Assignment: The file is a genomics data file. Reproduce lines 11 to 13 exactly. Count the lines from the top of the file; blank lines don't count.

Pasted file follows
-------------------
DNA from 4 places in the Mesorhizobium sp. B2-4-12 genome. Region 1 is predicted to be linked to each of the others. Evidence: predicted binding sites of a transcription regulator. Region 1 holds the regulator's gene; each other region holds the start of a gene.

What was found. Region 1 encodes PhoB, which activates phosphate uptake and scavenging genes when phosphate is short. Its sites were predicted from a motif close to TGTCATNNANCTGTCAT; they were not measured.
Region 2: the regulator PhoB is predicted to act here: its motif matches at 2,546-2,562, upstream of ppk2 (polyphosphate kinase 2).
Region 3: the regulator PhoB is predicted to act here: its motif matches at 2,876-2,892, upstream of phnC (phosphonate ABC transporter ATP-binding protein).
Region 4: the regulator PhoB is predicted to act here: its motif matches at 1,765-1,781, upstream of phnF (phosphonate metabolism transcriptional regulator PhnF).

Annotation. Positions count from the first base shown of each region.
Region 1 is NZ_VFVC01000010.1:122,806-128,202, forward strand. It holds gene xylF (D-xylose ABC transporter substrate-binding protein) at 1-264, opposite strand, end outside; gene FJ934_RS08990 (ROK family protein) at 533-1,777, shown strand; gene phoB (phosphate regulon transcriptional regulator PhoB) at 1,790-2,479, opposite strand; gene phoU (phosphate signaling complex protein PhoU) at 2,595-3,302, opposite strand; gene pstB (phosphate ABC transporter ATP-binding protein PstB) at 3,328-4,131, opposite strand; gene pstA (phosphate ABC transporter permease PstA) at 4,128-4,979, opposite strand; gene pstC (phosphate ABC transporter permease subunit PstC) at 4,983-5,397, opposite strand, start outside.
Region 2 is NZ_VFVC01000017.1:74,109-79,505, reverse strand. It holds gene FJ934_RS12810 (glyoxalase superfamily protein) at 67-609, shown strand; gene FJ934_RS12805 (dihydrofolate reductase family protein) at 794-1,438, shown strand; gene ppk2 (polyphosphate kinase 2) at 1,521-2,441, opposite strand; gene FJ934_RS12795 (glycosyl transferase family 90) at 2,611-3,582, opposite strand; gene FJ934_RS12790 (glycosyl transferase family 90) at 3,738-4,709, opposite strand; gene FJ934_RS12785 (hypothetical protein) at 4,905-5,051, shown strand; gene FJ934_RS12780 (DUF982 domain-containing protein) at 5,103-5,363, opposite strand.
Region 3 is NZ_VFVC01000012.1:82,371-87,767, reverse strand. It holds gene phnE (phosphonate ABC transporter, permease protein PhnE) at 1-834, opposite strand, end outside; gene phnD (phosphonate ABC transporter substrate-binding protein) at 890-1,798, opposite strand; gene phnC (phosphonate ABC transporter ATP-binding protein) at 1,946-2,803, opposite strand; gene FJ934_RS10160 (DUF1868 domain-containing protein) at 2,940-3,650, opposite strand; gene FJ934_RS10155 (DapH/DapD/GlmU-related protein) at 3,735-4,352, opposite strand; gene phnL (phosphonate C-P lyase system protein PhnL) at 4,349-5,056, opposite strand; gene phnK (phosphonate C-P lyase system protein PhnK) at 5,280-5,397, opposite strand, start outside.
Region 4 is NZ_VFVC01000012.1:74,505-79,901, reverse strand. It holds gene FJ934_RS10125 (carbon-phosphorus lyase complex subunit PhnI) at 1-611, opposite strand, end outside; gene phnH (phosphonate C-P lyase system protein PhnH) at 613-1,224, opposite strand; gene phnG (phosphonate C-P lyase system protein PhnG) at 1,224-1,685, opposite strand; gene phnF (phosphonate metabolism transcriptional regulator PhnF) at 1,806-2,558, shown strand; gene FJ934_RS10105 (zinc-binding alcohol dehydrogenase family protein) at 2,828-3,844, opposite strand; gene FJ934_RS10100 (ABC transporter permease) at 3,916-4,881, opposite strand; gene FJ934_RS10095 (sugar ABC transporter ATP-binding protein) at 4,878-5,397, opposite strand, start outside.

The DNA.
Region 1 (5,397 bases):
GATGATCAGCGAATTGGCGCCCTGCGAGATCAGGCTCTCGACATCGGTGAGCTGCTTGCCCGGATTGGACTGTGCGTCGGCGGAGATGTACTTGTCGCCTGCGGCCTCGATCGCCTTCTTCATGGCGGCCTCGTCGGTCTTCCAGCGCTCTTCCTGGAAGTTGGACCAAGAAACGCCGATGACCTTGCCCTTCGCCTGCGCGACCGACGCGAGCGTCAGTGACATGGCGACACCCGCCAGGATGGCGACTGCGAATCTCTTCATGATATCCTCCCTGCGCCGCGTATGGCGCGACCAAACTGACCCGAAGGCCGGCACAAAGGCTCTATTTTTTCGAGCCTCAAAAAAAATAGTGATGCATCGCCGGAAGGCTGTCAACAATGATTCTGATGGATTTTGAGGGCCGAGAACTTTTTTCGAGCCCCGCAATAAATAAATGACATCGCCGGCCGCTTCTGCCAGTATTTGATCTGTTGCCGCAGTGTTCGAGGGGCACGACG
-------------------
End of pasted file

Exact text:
The DNA.
Region 1 (5,397 bases):
GATGATCAGCGAATTGGCGCCCTGCGAGATCAGGCTCTCGACATCGGTGAGCTGCTTGCCCGGATTGGACTGTGCGTCGGCGGAGATGTACTTGTCGCCTGCGGCCTCGATCGCCTTCTTCATGGCGGCCTCGTCGGTCTTCCAGCGCTCTTCCTGGAAGTTGGACCAAGAAACGCCGATGACCTTGCCCTTCGCCTGCGCGACCGACGCGAGCGTCAGTGACATGGCGACACCCGCCAGGATGGCGACTGCGAATCTCTTCATGATATCCTCCCTGCGCCGCGTATGGCGCGACCAAACTGACCCGAAGGCCGGCACAAAGGCTCTATTTTTTCGAGCCTCAAAAAAAATAGTGATGCATCGCCGGAAGGCTGTCAACAATGATTCTGATGGATTTTGAGGGCCGAGAACTTTTTTCGAGCCCCGCAATAAATAAATGACATCGCCGGCCGCTTCTGCCAGTATTTGATCTGTTGCCGCAGTGTTCGAGGGGCACGACG